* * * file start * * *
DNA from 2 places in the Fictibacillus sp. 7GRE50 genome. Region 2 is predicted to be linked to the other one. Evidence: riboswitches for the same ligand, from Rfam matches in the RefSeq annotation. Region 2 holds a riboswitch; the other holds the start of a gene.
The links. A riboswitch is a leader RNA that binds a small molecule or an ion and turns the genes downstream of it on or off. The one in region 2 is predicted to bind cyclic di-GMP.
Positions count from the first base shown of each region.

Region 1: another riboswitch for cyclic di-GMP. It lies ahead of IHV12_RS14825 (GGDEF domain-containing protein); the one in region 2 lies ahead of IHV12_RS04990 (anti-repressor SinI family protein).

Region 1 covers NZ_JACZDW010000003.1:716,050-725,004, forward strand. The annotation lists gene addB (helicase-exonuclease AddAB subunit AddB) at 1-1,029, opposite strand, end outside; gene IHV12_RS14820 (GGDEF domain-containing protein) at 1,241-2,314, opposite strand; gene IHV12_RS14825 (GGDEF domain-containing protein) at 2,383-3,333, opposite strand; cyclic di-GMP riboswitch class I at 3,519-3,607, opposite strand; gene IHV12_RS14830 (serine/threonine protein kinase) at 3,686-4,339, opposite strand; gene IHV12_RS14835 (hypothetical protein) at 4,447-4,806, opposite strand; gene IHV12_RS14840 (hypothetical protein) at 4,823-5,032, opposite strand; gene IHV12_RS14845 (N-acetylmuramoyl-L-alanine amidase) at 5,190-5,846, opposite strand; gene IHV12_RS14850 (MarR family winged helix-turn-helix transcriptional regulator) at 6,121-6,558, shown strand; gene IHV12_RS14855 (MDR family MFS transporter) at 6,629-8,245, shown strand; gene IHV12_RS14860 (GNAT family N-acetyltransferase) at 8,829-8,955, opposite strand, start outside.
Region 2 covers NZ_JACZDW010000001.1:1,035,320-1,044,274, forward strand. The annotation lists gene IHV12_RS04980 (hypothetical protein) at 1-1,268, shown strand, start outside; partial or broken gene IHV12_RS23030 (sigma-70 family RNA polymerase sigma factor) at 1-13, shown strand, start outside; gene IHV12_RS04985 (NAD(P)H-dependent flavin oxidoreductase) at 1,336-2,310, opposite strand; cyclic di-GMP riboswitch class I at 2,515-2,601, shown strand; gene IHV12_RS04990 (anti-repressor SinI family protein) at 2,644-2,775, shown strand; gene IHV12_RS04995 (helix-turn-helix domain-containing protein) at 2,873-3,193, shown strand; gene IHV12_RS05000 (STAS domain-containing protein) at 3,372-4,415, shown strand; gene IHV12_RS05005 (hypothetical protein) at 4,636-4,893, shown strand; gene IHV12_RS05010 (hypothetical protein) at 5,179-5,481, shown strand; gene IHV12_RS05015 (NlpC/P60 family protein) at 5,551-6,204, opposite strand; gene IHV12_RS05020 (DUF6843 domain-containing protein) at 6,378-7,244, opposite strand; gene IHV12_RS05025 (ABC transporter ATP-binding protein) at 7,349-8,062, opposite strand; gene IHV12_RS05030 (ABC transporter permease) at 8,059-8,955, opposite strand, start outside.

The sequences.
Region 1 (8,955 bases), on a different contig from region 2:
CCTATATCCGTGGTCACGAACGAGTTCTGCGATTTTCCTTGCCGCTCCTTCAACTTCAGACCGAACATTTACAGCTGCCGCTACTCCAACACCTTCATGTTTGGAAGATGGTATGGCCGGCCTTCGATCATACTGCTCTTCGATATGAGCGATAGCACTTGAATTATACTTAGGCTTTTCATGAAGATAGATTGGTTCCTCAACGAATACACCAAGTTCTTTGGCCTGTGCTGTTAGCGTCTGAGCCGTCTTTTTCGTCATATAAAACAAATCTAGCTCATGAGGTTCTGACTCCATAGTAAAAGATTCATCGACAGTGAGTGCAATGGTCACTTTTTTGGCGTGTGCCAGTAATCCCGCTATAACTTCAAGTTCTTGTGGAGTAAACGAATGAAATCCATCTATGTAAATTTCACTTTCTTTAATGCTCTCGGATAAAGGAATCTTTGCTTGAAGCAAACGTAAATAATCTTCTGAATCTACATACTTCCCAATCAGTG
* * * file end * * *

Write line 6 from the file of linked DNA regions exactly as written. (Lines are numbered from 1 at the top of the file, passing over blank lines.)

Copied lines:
Region 2 covers NZ_JACZDW010000001.1:1,035,320-1,044,274, forward strand. The annotation lists gene IHV12_RS04980 (hypothetical protein) at 1-1,268, shown strand, start outside; partial or broken gene IHV12_RS23030 (sigma-70 family RNA polymerase sigma factor) at 1-13, shown strand, start outside; gene IHV12_RS04985 (NAD(P)H-dependent flavin oxidoreductase) at 1,336-2,310, opposite strand; cyclic di-GMP riboswitch class I at 2,515-2,601, shown strand; gene IHV12_RS04990 (anti-repressor SinI family protein) at 2,644-2,775, shown strand; gene IHV12_RS04995 (helix-turn-helix domain-containing protein) at 2,873-3,193, shown strand; gene IHV12_RS05000 (STAS domain-containing protein) at 3,372-4,415, shown strand; gene IHV12_RS05005 (hypothetical protein) at 4,636-4,893, shown strand; gene IHV12_RS05010 (hypothetical protein) at 5,179-5,481, shown strand; gene IHV12_RS05015 (NlpC/P60 family protein) at 5,551-6,204, opposite strand; gene IHV12_RS05020 (DUF6843 domain-containing protein) at 6,378-7,244, opposite strand; gene IHV12_RS05025 (ABC transporter ATP-binding protein) at 7,349-8,062, opposite strand; gene IHV12_RS05030 (ABC transporter permease) at 8,059-8,955, opposite strand, start outside.